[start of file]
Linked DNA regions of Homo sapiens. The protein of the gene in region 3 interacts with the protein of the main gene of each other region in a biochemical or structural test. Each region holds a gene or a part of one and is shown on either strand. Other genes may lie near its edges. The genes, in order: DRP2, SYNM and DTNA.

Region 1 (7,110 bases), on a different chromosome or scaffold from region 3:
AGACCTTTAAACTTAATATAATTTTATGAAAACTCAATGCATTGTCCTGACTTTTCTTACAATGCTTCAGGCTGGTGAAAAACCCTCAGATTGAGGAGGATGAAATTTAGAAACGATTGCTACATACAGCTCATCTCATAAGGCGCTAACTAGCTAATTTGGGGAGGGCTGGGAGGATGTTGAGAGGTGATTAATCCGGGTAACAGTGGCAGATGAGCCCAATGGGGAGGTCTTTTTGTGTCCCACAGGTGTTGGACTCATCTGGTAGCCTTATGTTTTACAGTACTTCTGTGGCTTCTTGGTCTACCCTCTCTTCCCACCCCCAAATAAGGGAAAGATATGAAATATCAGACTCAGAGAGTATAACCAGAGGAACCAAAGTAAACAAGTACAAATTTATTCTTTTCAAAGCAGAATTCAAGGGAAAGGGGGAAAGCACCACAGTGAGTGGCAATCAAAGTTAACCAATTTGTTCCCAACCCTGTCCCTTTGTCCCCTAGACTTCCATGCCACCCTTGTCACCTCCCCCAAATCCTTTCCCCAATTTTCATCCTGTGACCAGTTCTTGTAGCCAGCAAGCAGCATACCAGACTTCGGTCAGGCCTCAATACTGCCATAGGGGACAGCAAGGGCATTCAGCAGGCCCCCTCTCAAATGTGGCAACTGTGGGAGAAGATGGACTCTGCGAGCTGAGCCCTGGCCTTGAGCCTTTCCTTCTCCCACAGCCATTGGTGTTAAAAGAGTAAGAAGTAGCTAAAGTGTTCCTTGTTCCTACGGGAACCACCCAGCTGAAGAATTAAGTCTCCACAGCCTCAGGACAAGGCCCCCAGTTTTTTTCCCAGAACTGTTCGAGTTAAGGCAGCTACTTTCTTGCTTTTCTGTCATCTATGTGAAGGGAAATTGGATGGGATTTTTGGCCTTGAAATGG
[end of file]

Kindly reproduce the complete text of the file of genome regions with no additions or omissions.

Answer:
Linked DNA regions of Homo sapiens. The protein of the gene in region 3 interacts with the protein of the main gene of each other region in a biochemical or structural test. Each region holds a gene or a part of one and is shown on either strand. Other genes may lie near its edges. The genes, in order: DRP2, SYNM and DTNA.

Region 1 (7,110 bases), on a different chromosome or scaffold from region 3:
AGACCTTTAAACTTAATATAATTTTATGAAAACTCAATGCATTGTCCTGACTTTTCTTACAATGCTTCAGGCTGGTGAAAAACCCTCAGATTGAGGAGGATGAAATTTAGAAACGATTGCTACATACAGCTCATCTCATAAGGCGCTAACTAGCTAATTTGGGGAGGGCTGGGAGGATGTTGAGAGGTGATTAATCCGGGTAACAGTGGCAGATGAGCCCAATGGGGAGGTCTTTTTGTGTCCCACAGGTGTTGGACTCATCTGGTAGCCTTATGTTTTACAGTACTTCTGTGGCTTCTTGGTCTACCCTCTCTTCCCACCCCCAAATAAGGGAAAGATATGAAATATCAGACTCAGAGAGTATAACCAGAGGAACCAAAGTAAACAAGTACAAATTTATTCTTTTCAAAGCAGAATTCAAGGGAAAGGGGGAAAGCACCACAGTGAGTGGCAATCAAAGTTAACCAATTTGTTCCCAACCCTGTCCCTTTGTCCCCTAGACTTCCATGCCACCCTTGTCACCTCCCCCAAATCCTTTCCCCAATTTTCATCCTGTGACCAGTTCTTGTAGCCAGCAAGCAGCATACCAGACTTCGGTCAGGCCTCAATACTGCCATAGGGGACAGCAAGGGCATTCAGCAGGCCCCCTCTCAAATGTGGCAACTGTGGGAGAAGATGGACTCTGCGAGCTGAGCCCTGGCCTTGAGCCTTTCCTTCTCCCACAGCCATTGGTGTTAAAAGAGTAAGAAGTAGCTAAAGTGTTCCTTGTTCCTACGGGAACCACCCAGCTGAAGAATTAAGTCTCCACAGCCTCAGGACAAGGCCCCCAGTTTTTTTCCCAGAACTGTTCGAGTTAAGGCAGCTACTTTCTTGCTTTTCTGTCATCTATGTGAAGGGAAATTGGATGGGATTTTTGGCCTTGAAATGG